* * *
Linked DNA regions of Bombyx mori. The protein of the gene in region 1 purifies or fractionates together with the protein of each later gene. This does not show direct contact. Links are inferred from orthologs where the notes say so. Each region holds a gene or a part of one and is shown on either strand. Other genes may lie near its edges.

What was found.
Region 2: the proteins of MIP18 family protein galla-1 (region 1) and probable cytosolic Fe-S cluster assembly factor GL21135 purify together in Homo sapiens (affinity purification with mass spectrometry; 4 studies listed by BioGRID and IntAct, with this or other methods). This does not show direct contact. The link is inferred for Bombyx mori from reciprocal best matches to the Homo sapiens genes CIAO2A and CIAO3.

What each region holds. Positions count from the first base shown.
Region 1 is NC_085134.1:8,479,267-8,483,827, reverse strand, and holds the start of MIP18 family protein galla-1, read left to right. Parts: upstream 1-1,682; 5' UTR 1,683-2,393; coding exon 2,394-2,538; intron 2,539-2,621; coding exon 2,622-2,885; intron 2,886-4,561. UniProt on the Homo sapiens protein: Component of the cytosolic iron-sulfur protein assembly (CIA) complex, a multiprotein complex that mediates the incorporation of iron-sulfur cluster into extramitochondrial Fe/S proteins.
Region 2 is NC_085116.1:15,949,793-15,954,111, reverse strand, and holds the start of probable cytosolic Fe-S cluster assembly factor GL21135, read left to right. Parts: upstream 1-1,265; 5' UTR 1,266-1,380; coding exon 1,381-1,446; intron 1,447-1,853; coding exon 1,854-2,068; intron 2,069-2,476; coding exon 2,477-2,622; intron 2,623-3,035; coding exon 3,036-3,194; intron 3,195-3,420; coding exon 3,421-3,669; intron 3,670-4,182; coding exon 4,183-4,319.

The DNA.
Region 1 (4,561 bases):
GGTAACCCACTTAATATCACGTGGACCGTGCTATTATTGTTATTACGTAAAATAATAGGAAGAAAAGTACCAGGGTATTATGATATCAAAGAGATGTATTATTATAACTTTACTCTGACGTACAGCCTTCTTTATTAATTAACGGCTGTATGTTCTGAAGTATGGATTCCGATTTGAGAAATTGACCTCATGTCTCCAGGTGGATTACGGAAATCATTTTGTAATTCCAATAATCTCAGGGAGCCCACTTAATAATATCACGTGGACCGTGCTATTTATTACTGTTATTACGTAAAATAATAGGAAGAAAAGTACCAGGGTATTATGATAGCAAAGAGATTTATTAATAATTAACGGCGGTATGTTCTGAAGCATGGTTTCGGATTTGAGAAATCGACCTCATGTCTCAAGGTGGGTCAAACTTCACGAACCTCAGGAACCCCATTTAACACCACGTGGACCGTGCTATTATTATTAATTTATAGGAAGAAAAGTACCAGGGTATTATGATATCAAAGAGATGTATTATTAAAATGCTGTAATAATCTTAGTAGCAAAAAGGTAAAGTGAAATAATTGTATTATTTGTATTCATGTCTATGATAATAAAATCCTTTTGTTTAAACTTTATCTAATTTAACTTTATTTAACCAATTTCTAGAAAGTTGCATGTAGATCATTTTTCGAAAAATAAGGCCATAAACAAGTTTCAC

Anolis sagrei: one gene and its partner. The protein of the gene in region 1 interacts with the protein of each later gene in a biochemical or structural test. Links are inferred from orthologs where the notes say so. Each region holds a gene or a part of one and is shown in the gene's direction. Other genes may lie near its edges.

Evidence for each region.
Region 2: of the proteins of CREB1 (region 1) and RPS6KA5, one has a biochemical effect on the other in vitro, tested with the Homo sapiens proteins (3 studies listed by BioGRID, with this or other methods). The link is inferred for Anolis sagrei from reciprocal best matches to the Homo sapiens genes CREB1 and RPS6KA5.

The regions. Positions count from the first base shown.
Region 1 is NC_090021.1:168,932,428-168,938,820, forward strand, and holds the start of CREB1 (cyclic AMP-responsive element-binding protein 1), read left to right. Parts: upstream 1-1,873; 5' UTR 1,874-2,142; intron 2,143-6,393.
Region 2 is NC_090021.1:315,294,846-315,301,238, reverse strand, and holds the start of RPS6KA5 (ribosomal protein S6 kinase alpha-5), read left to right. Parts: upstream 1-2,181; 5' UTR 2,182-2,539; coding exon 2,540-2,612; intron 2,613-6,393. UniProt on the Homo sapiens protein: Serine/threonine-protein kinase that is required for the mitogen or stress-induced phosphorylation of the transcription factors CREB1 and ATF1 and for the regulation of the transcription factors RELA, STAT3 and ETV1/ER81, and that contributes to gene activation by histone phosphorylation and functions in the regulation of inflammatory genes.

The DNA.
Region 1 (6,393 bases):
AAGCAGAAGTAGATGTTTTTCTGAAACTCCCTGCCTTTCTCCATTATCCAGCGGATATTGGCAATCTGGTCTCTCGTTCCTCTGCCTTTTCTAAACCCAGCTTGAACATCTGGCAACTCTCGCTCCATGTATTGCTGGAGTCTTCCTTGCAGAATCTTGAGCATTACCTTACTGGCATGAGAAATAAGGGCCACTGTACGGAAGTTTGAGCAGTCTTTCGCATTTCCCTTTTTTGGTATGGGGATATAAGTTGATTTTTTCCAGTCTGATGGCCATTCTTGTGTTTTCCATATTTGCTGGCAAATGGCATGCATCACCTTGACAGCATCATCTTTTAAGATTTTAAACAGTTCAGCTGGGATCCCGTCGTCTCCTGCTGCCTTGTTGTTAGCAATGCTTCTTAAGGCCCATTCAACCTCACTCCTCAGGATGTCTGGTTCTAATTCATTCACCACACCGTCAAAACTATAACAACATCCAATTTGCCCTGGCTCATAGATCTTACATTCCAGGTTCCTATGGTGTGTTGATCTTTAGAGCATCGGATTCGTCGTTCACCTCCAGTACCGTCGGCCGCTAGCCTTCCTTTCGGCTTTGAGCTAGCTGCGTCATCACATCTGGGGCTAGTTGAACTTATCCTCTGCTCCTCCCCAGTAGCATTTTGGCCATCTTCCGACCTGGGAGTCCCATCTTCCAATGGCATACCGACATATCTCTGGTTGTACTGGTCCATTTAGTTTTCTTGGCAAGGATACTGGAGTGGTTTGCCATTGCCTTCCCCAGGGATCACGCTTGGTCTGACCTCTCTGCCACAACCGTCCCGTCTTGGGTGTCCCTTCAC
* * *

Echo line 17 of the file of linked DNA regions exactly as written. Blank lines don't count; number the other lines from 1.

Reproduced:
Region 1 (6,393 bases):